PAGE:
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Litter Strategy

Volume 799: debated on Monday 15 July 2019


Asked by

To ask Her Majesty’s Government what progress is being made on implementing their Litter Strategy for England, published on 10 April 2017.

My Lords, progress includes improved enforcement powers for councils, with a near doubling of the maximum on-the-spot penalty, the launch of our ambitious Keep it, Bin it anti-litter campaign and continued delivery of the litter innovation fund. We were also pleased to support this year’s Great British Spring Clean, which mobilised over half a million people and involved over 175,000 young people. The litter strategy brings together communities, businesses, charities and schools to deliver real change.

Does my noble friend agree that it is a somewhat strange paradox that, at a time of growing and wide concern—quite rightly—about safeguarding the environment, there seems to be an increasing problem with litter all over the place? Without the fantastic work of street cleaners, we would realise how big a problem this really is. Will my noble friend say what more can be done to educate our schoolchildren about the problems of litter; the danger it causes to the environment, disfiguring it, and the health hazards it can cause?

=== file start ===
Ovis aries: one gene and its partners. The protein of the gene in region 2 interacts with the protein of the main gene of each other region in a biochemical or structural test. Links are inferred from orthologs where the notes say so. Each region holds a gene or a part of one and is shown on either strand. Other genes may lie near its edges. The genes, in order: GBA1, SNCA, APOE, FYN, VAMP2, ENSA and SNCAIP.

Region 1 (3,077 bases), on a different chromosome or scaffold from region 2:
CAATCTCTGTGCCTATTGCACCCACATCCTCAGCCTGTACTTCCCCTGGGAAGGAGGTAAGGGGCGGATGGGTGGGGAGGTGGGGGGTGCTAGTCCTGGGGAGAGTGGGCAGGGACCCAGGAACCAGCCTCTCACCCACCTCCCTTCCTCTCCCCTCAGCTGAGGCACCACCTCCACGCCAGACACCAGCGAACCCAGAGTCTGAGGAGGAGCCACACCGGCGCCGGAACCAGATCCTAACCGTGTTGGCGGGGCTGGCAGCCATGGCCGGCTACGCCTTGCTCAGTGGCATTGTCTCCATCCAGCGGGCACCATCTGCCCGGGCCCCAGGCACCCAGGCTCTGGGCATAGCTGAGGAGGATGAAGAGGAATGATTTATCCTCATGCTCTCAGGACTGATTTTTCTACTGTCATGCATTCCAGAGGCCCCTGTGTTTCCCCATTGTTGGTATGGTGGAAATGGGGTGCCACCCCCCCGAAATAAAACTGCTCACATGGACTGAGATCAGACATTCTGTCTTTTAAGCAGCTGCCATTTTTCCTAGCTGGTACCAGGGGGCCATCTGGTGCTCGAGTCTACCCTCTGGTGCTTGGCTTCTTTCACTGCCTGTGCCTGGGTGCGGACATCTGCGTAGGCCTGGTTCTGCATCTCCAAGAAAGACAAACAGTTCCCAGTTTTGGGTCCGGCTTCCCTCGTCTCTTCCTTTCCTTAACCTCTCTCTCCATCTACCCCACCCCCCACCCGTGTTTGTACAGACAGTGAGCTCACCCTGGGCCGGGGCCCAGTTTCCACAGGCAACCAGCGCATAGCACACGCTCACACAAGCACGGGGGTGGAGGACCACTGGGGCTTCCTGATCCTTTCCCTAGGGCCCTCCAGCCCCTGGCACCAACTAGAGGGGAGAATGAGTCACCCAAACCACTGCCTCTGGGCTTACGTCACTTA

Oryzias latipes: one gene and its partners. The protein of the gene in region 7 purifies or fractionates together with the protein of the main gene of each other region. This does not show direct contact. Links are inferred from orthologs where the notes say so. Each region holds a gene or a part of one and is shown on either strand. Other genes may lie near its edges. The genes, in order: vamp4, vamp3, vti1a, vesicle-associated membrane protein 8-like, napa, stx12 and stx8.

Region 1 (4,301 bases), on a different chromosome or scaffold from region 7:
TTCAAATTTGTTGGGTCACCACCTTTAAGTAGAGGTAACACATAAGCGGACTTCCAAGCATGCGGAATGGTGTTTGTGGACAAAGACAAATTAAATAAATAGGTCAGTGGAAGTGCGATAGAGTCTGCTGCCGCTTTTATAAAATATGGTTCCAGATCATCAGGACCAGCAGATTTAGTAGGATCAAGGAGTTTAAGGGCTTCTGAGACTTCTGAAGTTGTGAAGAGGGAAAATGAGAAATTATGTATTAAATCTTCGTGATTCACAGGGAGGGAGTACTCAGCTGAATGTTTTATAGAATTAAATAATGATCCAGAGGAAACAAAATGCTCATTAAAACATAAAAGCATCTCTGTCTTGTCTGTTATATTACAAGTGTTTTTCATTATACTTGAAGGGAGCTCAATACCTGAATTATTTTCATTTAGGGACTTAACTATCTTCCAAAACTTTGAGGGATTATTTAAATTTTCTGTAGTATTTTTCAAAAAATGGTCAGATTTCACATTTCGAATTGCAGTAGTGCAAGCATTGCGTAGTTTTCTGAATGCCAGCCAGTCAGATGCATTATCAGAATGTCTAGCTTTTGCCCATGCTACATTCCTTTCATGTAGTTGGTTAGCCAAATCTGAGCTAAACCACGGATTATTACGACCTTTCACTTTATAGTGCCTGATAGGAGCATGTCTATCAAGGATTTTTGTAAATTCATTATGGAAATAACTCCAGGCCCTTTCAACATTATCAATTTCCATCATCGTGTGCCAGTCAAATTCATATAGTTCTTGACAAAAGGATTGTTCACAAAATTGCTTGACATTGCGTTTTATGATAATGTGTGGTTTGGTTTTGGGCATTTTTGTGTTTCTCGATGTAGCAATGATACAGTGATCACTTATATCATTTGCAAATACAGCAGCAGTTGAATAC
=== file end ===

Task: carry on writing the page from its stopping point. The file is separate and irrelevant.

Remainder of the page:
My Lords, my noble friend is absolutely right. That is why education and awareness are key elements of the litter strategy; we want every child to learn about the impacts of litter. Citizenship education is part of the statutory national curriculum at key stages 3 and 4. There are also 19,200 schools in England which are registered eco-schools—that is around 79%, and this number is growing daily. The Great Big School Clean was central to the Great British Spring Clean. There is very much more to do, but we certainly need to work with the next generation to have a better environment.

My Lords, we have been waiting for the introduction of a bottle deposit scheme, which would play a significant part in reducing litter from plastic bottles and tin cans, for some time now. Given that the Government’s latest consultation on this issue was completed a couple of months ago, what is now stopping them from introducing this measure, which would have widespread popular support and do a great deal to tackle the litter problem?

My Lords, I agree with the noble Baroness that the deposit return scheme is a very important part of what we need to do. There clearly needs to be further work with business to ensure that the scheme runs satisfactorily when we implement it. The first consultation closed on 13 May. This is very important in terms of littering and of increasing recycling. These two things go together. I am as impatient as the noble Baroness to get this done as soon as possible.

My Lords, glass is a major problem when it litters our countryside—for humans, for fire risks and for wildlife. The noble Baroness, Lady Jones, mentioned the deposit return scheme. Scotland has recently introduced a 20p deposit return scheme which includes glass. Will the Minister confirm that any scheme introduced in England would include all sizes and materials, including glass?